Insight

Career Talk

/ 2 weeks ago /

 Article by Jem Collins

Property Management Graduate Job Description

Even if it feels like you’ve spent the last three years fighting with landlords over the state of your student accommodation, there’s no reason to let a grudge over some chipped paintwork stop you from setting off on a career in property management – even if it was absolutely there when you moved in.

A career in property management can be a great choice for grads looking for their first move. It’s a diverse sector that can offer a lot of responsibility early on, with a decent average salary of about £32,500. Plus, it’s also a pretty stable industry – because after all, people are always going to need houses to live in.

What Do You Do As A Property Manager?

So, what does the gig involve? First things first, it’s worth knowing that the sector isn’t just about managing homes, even if that is a large part of the market. Yes, we know we were the ones that just made the gag about houses to live in.

As a property manager you could end up working in the retail, leisure, education, heritage, or transport sectors, to name but a few. In short, it’s anywhere where there are properties which might need to be managed.

While the job itself sounds quite self-explanatory (you’re basically the person responsible for the day-to-day running of the property) there’s quite a lot that could fall into the job description. Depending on the structure of the company you’re working with, you could be:

  • Liaising with tenants about complaints, rent, or the management of the building, 
  • Assisting with the buying and selling of the building and relevant paperwork,
  • Overseeing maintenance and repairs as well as general health and safety,
  • Involved with the development, designs, and planning of new build properties,
  • Organising valuations or surveys of the property.

In terms of actual tasks, you’ll probably find yourself:

  • Meeting with both clients and tenants to talk through their needs,
  • Preparing reports, surveys, and other relevant documents,
  • Spending time on site with prospective tenants or for building surveys,
  • Prioritising and managing repairs, safety checks, and other maintenance.

So, Who’s Hiring And What Do They Want?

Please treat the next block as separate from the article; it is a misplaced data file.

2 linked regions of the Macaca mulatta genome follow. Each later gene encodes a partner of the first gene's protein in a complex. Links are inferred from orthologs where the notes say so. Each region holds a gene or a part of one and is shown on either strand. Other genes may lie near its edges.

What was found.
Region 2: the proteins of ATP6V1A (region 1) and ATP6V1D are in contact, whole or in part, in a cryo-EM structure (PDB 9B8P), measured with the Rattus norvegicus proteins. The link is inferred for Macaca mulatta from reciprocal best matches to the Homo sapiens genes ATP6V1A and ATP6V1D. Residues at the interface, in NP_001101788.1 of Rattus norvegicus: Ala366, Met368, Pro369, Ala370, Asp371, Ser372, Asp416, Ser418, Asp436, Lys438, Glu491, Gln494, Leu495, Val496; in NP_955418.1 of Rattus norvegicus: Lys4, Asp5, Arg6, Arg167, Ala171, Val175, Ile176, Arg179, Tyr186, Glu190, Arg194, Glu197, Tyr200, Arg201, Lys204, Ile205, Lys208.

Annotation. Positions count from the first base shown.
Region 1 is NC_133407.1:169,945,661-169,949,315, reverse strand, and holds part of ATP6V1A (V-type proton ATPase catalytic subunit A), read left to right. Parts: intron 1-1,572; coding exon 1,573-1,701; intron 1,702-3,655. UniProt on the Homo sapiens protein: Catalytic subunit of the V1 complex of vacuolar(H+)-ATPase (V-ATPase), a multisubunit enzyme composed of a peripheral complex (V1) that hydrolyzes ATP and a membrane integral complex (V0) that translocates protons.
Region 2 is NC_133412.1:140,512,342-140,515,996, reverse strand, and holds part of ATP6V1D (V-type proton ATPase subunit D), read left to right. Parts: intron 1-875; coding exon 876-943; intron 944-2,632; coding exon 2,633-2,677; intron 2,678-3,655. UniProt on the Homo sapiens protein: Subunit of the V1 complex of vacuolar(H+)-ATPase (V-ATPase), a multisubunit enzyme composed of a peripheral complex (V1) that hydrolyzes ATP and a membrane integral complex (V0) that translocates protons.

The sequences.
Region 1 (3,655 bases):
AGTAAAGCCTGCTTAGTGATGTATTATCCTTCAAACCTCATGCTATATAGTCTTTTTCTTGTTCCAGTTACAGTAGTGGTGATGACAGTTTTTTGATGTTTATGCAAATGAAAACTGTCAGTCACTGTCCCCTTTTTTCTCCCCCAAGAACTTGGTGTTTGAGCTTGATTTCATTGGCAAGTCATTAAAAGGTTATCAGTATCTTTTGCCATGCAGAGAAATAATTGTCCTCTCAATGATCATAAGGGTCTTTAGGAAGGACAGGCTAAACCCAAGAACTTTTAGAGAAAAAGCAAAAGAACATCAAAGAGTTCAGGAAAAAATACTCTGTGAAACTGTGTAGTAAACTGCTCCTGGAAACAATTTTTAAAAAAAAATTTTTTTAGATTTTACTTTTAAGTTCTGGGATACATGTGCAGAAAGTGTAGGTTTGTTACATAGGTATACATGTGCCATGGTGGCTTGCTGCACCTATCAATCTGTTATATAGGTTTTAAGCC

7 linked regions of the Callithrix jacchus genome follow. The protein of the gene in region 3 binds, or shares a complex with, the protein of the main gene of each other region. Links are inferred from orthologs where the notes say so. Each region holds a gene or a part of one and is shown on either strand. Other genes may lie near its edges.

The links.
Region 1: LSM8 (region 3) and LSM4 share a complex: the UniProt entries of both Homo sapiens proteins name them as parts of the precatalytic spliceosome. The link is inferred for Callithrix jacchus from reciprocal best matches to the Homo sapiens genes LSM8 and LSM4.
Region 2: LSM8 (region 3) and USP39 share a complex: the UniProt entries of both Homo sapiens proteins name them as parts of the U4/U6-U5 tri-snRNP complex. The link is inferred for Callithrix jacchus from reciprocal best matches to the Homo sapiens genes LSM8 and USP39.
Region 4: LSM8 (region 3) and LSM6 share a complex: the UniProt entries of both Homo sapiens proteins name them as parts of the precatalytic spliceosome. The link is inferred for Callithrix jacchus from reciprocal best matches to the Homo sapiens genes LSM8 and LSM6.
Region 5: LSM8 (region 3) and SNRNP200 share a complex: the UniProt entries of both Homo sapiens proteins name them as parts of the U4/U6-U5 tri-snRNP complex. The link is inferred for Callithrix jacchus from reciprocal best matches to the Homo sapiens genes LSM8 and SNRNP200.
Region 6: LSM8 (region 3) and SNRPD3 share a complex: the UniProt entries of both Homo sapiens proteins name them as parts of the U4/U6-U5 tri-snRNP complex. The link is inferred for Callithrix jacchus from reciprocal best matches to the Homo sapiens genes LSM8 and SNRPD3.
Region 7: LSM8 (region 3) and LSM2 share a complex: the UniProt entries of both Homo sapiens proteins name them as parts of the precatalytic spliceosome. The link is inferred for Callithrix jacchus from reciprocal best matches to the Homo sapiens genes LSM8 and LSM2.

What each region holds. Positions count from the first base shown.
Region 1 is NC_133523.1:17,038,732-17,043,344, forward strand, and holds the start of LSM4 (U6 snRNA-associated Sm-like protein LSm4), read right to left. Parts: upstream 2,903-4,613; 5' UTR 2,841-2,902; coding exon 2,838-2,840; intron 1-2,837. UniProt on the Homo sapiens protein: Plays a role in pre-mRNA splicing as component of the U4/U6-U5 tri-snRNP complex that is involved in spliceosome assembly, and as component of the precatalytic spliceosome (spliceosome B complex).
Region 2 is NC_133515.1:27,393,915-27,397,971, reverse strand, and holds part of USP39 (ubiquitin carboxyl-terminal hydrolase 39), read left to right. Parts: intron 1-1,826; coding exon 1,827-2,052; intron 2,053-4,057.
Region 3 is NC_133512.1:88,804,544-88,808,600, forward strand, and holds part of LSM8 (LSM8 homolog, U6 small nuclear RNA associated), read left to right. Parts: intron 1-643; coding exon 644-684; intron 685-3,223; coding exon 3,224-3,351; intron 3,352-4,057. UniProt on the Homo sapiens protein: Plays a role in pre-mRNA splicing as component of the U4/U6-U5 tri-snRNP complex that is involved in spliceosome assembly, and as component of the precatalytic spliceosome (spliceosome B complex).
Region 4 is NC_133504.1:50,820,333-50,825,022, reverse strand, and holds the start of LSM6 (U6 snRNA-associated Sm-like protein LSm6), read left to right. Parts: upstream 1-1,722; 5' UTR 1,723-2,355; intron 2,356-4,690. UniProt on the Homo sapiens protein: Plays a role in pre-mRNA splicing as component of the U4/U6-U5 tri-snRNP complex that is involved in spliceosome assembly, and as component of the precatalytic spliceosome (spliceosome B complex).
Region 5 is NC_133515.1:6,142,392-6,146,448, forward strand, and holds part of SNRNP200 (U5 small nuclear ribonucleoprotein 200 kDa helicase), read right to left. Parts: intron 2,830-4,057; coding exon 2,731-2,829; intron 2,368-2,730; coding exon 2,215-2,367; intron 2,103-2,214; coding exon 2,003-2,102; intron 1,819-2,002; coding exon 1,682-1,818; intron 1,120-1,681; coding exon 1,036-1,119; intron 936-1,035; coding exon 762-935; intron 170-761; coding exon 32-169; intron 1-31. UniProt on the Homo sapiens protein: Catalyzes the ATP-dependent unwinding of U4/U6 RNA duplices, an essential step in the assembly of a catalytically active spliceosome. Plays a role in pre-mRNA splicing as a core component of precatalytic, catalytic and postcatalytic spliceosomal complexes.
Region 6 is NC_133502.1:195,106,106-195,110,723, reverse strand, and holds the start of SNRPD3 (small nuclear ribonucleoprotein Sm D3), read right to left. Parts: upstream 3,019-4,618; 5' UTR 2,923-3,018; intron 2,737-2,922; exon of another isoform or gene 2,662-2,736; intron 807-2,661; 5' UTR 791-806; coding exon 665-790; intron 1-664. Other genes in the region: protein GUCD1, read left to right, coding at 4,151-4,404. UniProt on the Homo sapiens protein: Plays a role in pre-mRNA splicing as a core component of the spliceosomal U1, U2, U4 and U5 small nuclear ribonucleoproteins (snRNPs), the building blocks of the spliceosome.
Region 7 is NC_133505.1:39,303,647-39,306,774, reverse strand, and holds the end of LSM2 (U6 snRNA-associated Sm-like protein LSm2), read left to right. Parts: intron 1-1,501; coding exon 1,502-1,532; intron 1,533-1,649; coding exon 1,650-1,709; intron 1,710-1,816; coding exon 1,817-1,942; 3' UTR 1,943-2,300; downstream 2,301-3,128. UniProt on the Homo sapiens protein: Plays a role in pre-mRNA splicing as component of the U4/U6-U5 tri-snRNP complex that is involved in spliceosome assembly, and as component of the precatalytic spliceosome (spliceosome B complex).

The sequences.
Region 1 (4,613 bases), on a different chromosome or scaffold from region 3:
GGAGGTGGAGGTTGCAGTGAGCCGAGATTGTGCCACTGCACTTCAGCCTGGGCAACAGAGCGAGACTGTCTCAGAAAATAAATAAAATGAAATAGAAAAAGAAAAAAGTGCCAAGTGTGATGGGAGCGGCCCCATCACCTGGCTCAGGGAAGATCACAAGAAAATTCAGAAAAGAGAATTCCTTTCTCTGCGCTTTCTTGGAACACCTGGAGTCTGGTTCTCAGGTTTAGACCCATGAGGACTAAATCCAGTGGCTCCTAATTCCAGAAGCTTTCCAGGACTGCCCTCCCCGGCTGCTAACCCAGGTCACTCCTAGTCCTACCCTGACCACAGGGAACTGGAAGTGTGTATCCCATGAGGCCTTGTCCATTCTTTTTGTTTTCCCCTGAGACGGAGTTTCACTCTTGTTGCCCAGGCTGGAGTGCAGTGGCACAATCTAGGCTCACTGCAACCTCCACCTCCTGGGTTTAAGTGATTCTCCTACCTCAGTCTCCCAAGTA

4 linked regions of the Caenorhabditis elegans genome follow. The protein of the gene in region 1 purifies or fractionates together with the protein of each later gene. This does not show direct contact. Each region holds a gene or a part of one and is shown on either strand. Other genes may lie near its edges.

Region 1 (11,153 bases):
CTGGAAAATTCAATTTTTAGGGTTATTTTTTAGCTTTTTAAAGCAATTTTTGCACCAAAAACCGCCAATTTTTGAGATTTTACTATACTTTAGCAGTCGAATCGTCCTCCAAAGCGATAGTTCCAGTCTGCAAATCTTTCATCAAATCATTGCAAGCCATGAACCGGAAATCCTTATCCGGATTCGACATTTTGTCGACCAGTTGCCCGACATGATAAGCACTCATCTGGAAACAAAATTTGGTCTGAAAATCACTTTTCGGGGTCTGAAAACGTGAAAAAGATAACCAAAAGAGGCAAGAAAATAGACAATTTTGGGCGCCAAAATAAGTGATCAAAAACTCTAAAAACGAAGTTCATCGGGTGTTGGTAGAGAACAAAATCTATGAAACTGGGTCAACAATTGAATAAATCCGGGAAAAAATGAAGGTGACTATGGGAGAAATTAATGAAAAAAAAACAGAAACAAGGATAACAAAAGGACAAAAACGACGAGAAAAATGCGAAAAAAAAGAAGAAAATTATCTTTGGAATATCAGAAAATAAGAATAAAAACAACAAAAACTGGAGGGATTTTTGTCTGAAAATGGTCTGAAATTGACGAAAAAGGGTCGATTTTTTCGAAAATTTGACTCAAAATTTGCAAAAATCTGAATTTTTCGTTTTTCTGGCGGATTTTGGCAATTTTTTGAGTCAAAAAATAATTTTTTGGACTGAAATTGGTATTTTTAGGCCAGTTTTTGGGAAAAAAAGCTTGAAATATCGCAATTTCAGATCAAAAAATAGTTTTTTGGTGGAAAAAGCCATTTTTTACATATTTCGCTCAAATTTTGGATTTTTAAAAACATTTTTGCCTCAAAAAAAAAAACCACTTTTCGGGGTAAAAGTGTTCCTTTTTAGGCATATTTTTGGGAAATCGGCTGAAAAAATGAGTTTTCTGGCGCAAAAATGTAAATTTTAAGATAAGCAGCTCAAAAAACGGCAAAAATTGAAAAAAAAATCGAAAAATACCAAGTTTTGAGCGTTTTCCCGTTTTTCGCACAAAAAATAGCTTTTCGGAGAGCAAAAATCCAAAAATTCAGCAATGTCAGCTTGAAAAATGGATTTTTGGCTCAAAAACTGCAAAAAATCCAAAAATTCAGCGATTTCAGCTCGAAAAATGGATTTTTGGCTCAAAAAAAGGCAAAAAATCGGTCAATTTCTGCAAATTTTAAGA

You’ll find plenty of graduate gigs within property over on our own jobs board, with employers including everything from estate agents and global property firms to Government bodies or charities such as the National Trust.

Big estate agents such as Foxtons and Savils run regular graduate schemes, which offer a structured route to progression. In fact, Savils claim that 40 percent of their board joined them as graduates. Similarly, international firms like CBRE also have an annual recruitment drive for students looking for their first job out of university.

Don’t overlook the smaller companies either – property management roles at all levels can be found across the country and a gig at a smaller firm could mean a more varied, hands-on role.

Wherever you end up working, the key skills you need are broadly the same. Hiring managers will be looking for:

  • People who have strong attention to detail,
  • Good communications skills both in person and in written form,
  • An ability to get along with a wide range of people,
  • Confidence in challenging situations and an ability to make quick decisions,
  • A creative, problem-solving attitude,
  • Good time management and forward planning.

Starting out you can expect anything from £20-27,000pa, which rises as you gain more experience. Experienced, mid-career property managers will probably be earning £30-45,000pa, while senior managers could be earning in excess of £60,000pa. So yes, perhaps your property management career could indeed fund your own property purchases too.

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